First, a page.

1998.034.2644_Bob Braudis, 1986

One b/w photograph of Bob Braudis, Sheriff-elect, who had beaten Don Davis, the current undersheriff. This image is in the Aspen Times on December 11, 1986; page 7A.

buglione + disalvo

Michael Buglione and Joe DiSalvo during the 2022 campaign. 

Pitkin County’s new sheriff stakes a claim to Aspen’s progressive law enforcement tradition.

The late Bob Braudis’ name wasn’t on the local ballot in November, but may as well have been.

Five months after the peace-promoting lawman’s death, at 77, and 12 years after he retired, voters were asked who was best suited to carry on his legacy. They chose political newcomer Michael Buglione over Braudis’ anointed successor and undersheriff Joe DiSalvo, who was seeking a fourth term following landslides in 2010 (79%), 2014 (unopposed) and 2018 (79%).

DiSalvo earned just 48% in November following a bruising campaign in which prominent architects and foot soldiers of Braudis’ progressive policy agenda publicly rejected DiSalvo and claimed he’d abandoned the Aspen way.

Buglione and his boosters argued that the former deputy, hired by Braudis and who quit after clashing with DiSalvo, would carry on the Braudis legacy better than the man who Braudis himself chose and groomed to do so. Voters agreed.

Elected in 1986, Braudis was the avatar of “Freak Power” in action for 24 years, building on the foundation laid by Sheriff Dick Kienast and on Hunter Thompson’s revolutionary 1970 campaign, for which a young Braudis was a volunteer. Braudis advocated for legalizing recreational drugs decades before decriminalization went mainstream, refused to carry a gun, built a humane rehabilitation-focused county jail and battled the feds over undercover operations.

He prided himself on running a cop shop without arrest quotas, bullet-head machismo or the institutional sadism that is endemic in American law enforcement.

“Bob would say, ‘Why arrest people if you can let them go?’” his friend D.J. Watkins said at Braudis’ August memorial, which drew some 800 people to the Benedict Music Tent and where DiSalvo gave the closing eulogy. When Watkins asked how many in the crowd Braudis had kept out of prison, about a dozen raised their hands.

As the campaign intensified in the late summer, DiSalvo was stung by defections from high-profile former colleagues, deputies and two retired judges. Among them was the retired Pitkin County Judge Erin Fernandez-Ely, who worked with Braudis to make the local courts a tip of the spear for the national movement against mass incarceration through progressive jail programs and extrajudicial remedies for people with addiction and mental health issues.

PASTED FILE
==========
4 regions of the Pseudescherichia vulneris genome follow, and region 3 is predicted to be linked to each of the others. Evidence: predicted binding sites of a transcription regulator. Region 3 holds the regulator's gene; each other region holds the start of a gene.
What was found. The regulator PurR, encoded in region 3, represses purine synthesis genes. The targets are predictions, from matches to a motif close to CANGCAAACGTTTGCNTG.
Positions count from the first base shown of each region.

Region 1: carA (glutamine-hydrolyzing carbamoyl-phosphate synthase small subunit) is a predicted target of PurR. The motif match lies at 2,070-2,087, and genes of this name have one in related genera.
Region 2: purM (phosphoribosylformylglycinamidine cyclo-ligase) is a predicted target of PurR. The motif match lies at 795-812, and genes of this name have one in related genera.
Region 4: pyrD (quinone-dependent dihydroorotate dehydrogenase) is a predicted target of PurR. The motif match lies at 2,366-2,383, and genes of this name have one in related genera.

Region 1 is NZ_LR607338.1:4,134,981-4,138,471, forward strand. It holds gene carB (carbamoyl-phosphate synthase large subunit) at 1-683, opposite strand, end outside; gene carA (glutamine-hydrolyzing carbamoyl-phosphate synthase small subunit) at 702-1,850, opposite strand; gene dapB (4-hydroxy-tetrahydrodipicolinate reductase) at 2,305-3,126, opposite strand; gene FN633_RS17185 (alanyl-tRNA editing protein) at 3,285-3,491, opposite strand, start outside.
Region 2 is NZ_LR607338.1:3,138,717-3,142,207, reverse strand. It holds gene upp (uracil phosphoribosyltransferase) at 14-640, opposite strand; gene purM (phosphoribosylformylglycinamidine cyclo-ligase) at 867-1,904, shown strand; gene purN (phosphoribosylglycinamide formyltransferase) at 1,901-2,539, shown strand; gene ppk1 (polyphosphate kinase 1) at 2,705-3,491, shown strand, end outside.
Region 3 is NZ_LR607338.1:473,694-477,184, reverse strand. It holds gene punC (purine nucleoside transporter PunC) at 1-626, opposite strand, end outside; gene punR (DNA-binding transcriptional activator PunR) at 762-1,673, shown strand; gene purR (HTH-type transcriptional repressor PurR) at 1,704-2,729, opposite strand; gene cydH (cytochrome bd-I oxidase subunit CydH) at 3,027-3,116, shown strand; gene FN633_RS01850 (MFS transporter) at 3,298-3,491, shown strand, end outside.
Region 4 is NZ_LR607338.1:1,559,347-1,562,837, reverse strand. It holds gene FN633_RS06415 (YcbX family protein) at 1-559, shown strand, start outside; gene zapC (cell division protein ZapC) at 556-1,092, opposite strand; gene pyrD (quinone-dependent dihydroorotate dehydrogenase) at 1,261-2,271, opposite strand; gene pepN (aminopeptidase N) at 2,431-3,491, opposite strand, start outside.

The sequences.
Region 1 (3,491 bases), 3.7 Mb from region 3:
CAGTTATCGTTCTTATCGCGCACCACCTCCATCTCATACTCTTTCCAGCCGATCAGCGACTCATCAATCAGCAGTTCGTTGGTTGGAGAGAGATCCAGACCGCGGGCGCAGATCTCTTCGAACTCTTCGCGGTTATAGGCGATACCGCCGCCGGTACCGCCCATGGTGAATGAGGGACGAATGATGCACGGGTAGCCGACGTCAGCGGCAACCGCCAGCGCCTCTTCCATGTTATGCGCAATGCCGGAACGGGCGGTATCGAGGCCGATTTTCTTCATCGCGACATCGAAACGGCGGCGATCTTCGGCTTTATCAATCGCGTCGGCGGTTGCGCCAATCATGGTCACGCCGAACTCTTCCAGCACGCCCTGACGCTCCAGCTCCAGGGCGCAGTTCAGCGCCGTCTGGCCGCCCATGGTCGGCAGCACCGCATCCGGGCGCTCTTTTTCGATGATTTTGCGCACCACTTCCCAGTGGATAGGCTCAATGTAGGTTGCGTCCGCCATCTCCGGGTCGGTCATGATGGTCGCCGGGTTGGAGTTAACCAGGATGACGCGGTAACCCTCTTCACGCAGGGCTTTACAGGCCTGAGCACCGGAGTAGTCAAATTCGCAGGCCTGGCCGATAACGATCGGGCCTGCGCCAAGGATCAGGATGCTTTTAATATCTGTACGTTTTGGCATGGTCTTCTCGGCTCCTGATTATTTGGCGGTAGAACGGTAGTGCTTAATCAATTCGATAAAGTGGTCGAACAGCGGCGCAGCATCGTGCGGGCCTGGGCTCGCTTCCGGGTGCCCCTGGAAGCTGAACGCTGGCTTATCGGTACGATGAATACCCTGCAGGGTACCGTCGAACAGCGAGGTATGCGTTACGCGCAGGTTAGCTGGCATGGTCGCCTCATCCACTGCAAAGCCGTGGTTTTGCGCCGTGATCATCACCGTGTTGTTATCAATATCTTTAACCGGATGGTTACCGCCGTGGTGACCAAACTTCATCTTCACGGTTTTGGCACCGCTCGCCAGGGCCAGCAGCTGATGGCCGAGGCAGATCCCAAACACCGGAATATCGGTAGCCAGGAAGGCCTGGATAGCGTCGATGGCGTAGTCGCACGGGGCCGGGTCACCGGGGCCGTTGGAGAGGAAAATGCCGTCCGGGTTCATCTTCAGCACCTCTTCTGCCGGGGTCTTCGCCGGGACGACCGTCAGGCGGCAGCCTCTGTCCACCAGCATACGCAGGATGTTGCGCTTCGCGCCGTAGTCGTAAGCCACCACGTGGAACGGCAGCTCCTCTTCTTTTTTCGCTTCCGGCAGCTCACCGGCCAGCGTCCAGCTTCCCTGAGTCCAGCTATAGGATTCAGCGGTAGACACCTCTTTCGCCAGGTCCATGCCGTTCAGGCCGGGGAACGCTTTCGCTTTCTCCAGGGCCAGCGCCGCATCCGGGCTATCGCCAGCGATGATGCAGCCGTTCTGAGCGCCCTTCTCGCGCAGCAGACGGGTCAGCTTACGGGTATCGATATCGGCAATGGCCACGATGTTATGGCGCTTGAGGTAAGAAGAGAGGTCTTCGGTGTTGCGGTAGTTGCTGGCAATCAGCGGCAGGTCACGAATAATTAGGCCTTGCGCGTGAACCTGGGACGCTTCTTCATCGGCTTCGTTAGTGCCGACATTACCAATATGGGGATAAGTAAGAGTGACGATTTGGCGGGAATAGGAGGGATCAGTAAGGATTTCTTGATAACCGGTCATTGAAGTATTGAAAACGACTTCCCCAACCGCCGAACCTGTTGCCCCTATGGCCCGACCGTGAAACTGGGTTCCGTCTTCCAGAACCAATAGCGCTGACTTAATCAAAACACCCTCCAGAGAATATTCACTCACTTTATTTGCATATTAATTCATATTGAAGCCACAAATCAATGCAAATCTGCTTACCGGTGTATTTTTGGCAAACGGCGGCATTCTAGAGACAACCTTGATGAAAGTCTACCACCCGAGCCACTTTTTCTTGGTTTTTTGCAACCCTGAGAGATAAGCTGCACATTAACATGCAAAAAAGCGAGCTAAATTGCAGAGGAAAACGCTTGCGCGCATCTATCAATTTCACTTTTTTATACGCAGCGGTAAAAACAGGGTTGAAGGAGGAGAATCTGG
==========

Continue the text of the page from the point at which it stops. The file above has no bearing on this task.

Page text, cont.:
Fernandez-Ely endorsed Buglione, dubbing him “the new torchbearer we are looking for to reinstate Pitkin County’s forward-thinking legacy” and blamed DiSalvo for shifting the sheriff’s office toward the kind of militarized law enforcement and jail administration that Pitkin County had long stood against. 

The jail proved to be a campaign flashpoint (along with barbed personal controversy between the former brothers-in-law DiSalvo and Buglione). In 2018, DiSalvo hired Kim Vallario as his jail administrator. She is the wife of ultra-conservative Garfield County Sheriff Lou Vallario, who has settled lawsuits from the ACLU alleging abuse in the facility, where DiSalvo also sent Aspen inmates during renovations. The move was politically disastrous and viewed as an abandonment of Braudis’ carceral legacy, though DiSalvo defended it as bridge-building between the neighboring politically divergent communities.

Among Buglione’s campaign promises were to create a new detox center, to renovate the current county jail rather than build a new one and to lower the county’s already-minuscule incarceration rate.

On Election Day, he won in the closest race for Pitkin County sheriff in 46 years, with about 52% of local votes. The Aspen area hasn’t been so divided about the future of its law enforcement since the “Freak Power” revolution of the early 1970s.

So Sheriff Buglione’s first leadership test is certain: Can he heal those divisions? 

Fat City 6.28.22_Low res-23.jpg

Campaign poster.

DiSalvo for Sheriff.jpg

Campaign poster.

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Campaign poster.


Political Prints

Aspen’s recent political history is graphically synonymous with the work of Thomas W. Benton, who created posters for more than 50 campaigns over 40 years, including Dick Kienast, Hunter S. Thompson and Bob Braudis. He passed away in 2007 and former Woody Creeker Michael Cleverly stepped in to screenprint for Disalvo’s 2010 run. The bold prints were noticably absent from this most recent election round—marking the end of another era. —CB